I’m think this is going to be my schick now. Not researching the shows before I review them. I’ve enjoyed experiencing shows with an unbiased mind. That being said I knew nothing about Vanya and Sonia and Masha and Spike, other than its long ass title, before I entered Vagabond Players. I did know that the names (minus Spike) were in a Chekhov play and I’m familiar with other works by Christopher Durang. That’s something right? Can I get a cookie? Maybe a gold star sticker?
Vanya and Sonia and Masha and Spike is a show about family and how the choices made in the past impact the actions (or inactions) in the present. Vanya (Mr. Eric C. Stein) and Sonia (Ms. Lynda McClary) were bickering, middle-aged sibling roommates in Bucks County, PA. Sonia was adopted as a little girl by the professor parents of Vanya and his sister Masha (Ms. Holly Pascuillo), a charismatic aging movie star of a sexy thriller movie franchise. Vanya and Sonia have spent the last decade plus of their lives taking care of their elderly parents until their death. They realize that they’ve been so busy as caregivers that they haven’t lived their own lives. Enter Masha, back in town for a party with her young actor ingenue/boy toy Spike (Mr. Lansing O’Leary) in tow. Housekeeper Cassandra (Ms. Rachel Reckling) uses her real (or imagined) second sight to warn the household of impending doom. A young aspiring actress neighbor Nina (Ms. Grace O’Keefe) joins the gang tempting Spike while making Masha insanely jealous. Add cayenne pepper, heat to a simmer, and stir.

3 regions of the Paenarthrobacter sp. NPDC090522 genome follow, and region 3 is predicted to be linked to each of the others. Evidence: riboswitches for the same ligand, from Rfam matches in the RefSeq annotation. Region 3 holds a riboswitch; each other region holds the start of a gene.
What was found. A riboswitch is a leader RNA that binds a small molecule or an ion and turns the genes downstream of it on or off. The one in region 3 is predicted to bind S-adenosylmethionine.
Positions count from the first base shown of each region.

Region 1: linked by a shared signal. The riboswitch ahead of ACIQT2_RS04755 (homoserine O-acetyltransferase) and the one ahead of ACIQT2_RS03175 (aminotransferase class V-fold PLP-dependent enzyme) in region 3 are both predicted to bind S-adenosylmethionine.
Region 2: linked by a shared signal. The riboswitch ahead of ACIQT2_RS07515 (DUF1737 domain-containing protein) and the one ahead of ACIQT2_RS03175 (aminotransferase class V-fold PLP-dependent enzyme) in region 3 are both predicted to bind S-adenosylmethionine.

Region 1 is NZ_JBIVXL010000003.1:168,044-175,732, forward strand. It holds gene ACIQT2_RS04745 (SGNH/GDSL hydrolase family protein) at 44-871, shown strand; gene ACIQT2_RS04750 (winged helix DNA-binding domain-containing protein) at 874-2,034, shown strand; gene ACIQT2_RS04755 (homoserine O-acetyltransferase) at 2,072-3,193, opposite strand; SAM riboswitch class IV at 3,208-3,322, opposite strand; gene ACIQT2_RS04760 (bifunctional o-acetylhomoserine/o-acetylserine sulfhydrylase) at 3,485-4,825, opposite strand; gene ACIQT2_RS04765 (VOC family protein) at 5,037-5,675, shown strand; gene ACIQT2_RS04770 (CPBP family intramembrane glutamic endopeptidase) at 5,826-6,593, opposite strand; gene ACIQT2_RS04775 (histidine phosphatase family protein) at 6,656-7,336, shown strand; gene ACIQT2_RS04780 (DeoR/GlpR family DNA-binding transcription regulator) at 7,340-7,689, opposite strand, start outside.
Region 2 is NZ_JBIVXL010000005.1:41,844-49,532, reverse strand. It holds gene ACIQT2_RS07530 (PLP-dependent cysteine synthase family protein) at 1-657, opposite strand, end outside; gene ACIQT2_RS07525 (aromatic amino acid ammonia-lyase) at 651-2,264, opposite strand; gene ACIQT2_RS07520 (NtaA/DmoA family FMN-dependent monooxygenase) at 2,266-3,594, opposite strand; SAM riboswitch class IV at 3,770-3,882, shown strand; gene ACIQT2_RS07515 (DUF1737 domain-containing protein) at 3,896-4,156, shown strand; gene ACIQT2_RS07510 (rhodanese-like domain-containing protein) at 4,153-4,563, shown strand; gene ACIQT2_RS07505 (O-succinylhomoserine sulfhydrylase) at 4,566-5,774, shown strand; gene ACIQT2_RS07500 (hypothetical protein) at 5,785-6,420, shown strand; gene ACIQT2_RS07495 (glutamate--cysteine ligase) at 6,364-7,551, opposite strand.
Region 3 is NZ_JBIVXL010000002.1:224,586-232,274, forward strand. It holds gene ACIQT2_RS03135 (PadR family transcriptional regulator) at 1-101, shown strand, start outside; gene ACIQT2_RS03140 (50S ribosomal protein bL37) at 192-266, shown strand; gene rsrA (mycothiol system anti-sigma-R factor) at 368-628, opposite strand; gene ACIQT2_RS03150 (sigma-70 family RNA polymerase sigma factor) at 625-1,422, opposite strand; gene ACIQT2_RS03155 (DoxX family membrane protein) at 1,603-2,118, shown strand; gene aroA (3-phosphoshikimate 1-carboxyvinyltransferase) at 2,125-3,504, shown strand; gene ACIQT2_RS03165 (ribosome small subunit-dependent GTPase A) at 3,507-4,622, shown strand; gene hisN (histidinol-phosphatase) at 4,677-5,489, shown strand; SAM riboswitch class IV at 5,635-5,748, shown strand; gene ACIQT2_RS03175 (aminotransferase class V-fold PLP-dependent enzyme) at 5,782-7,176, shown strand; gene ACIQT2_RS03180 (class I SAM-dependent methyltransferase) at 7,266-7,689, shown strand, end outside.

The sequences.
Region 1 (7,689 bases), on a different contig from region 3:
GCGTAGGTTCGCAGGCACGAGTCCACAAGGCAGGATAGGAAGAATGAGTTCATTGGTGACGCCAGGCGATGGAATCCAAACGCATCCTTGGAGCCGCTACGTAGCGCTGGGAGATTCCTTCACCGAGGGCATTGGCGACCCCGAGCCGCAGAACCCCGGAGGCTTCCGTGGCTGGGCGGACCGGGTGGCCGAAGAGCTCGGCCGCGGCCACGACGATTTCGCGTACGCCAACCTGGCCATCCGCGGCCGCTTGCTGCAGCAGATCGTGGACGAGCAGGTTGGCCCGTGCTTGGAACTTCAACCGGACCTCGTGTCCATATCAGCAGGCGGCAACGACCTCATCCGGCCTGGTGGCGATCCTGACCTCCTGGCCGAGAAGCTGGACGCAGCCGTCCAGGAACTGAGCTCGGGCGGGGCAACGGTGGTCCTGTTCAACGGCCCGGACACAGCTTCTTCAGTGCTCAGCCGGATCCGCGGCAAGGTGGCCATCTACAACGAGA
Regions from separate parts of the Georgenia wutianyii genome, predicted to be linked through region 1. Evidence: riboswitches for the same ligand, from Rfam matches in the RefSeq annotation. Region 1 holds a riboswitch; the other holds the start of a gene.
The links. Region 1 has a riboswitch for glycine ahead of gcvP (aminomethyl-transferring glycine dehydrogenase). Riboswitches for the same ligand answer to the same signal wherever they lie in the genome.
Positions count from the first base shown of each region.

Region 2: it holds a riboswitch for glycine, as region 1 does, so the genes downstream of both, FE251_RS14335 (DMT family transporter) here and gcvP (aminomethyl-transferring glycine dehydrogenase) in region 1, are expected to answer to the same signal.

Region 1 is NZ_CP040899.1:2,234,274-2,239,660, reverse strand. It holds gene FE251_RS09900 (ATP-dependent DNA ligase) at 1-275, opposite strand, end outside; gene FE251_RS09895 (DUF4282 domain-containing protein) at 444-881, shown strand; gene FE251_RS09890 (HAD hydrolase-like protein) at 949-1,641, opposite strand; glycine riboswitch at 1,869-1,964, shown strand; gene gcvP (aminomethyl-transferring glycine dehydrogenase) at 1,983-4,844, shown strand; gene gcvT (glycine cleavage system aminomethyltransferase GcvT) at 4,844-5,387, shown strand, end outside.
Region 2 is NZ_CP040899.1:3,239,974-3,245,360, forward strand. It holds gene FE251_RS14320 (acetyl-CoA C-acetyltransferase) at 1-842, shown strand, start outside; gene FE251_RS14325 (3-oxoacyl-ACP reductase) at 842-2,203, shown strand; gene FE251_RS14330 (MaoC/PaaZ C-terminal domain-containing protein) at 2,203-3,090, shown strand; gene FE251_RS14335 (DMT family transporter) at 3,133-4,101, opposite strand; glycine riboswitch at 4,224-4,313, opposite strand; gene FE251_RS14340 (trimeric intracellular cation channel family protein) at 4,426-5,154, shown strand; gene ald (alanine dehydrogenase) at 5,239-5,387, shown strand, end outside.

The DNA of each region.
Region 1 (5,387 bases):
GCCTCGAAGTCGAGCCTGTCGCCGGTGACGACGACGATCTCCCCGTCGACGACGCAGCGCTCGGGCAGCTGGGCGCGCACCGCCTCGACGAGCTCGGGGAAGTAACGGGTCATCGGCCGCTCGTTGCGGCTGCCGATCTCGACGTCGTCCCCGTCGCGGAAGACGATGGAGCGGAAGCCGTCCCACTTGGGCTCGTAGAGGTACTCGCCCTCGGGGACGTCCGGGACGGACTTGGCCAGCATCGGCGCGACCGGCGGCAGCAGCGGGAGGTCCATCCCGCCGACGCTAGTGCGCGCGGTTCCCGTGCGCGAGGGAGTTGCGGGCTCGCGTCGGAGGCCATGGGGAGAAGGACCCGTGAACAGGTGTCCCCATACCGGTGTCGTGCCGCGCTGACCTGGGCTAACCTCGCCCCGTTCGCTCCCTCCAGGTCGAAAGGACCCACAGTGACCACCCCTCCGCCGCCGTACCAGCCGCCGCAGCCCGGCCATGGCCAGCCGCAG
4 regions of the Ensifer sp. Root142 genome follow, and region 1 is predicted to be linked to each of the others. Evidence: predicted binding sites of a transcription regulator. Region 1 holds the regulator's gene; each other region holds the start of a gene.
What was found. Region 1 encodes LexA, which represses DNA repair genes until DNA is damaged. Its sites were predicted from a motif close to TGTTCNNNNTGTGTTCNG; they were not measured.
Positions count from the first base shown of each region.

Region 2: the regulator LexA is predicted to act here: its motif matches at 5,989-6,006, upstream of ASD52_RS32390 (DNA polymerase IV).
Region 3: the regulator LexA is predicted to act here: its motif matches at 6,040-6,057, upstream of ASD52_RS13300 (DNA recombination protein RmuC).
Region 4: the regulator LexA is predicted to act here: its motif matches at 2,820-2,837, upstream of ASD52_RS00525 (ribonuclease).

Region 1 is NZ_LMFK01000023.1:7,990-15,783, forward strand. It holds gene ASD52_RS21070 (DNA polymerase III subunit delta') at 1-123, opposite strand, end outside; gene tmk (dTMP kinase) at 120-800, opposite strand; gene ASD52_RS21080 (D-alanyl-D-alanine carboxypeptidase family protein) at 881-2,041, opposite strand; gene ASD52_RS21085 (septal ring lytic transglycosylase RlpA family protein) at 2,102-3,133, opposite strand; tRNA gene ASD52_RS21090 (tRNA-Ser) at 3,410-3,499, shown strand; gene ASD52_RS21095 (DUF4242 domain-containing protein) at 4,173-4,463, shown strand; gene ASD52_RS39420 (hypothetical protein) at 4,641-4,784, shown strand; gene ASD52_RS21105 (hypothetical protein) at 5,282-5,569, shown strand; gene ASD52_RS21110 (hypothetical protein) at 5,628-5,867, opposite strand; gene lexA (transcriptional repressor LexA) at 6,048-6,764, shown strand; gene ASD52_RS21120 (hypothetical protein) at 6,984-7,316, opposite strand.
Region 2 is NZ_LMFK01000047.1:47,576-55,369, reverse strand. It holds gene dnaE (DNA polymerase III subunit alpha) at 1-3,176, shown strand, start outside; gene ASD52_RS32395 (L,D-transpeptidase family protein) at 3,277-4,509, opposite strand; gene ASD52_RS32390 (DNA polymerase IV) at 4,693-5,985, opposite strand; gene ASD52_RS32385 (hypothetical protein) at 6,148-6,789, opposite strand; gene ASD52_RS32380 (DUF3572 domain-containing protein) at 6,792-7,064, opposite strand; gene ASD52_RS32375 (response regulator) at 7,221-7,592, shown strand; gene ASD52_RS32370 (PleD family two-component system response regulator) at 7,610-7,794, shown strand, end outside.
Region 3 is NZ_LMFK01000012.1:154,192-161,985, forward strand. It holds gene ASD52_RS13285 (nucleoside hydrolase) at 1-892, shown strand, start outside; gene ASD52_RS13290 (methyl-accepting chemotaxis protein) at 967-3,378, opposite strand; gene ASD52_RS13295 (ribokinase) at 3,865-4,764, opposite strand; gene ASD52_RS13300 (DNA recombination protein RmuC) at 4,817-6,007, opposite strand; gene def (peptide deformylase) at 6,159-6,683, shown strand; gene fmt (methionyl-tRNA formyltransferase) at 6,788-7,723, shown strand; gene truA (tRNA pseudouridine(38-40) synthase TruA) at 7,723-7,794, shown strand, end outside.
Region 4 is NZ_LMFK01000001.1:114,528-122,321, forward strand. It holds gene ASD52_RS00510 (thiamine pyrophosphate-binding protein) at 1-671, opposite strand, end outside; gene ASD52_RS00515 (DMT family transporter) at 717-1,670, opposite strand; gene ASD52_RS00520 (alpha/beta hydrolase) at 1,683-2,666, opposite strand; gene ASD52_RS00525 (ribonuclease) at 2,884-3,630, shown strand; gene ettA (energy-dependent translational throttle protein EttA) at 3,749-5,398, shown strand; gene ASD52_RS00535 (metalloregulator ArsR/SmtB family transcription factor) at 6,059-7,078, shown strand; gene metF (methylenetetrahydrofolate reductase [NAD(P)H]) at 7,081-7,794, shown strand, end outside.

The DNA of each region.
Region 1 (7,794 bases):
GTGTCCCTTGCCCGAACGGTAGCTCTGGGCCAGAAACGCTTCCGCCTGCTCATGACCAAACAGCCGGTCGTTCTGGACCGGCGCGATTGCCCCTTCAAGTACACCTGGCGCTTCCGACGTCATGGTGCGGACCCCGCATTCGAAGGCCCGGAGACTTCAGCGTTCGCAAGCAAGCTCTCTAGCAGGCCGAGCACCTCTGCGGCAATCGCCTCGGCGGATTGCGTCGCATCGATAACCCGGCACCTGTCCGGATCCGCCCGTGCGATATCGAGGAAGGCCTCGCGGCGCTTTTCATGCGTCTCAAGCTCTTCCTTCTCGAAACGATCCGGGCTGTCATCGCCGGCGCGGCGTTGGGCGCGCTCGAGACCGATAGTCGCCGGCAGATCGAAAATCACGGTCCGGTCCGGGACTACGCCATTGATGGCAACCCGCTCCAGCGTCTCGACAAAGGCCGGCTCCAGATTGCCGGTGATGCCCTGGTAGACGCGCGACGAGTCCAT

What I love about Christopher Durang’s plays, and especially showcased in Vanya and Sonia and Masha and Spike; are the levels of absurdity and normalcy and how they intertwine in the dialogue, the actions and motivations of the characters. That mix of comedy, tenderness, confusion and self deprivation was fun to watch. Because this was an ensemble cast I’m going to spend some time on each of the six actors because I can, and they deserve it.
Vanya: Mr. Eric C. Stein played Vanya with a quiet intensity which was consistent throughout, but he showed emotional range during his monologue in the second act. It was lovely to watch his character reminisce about the past. Like a delicate flower, the performance blossomed with hints of vulnerability, humor, and anger. The best kind of theater is when you can feel what the author has written and Mr. Stein did just that.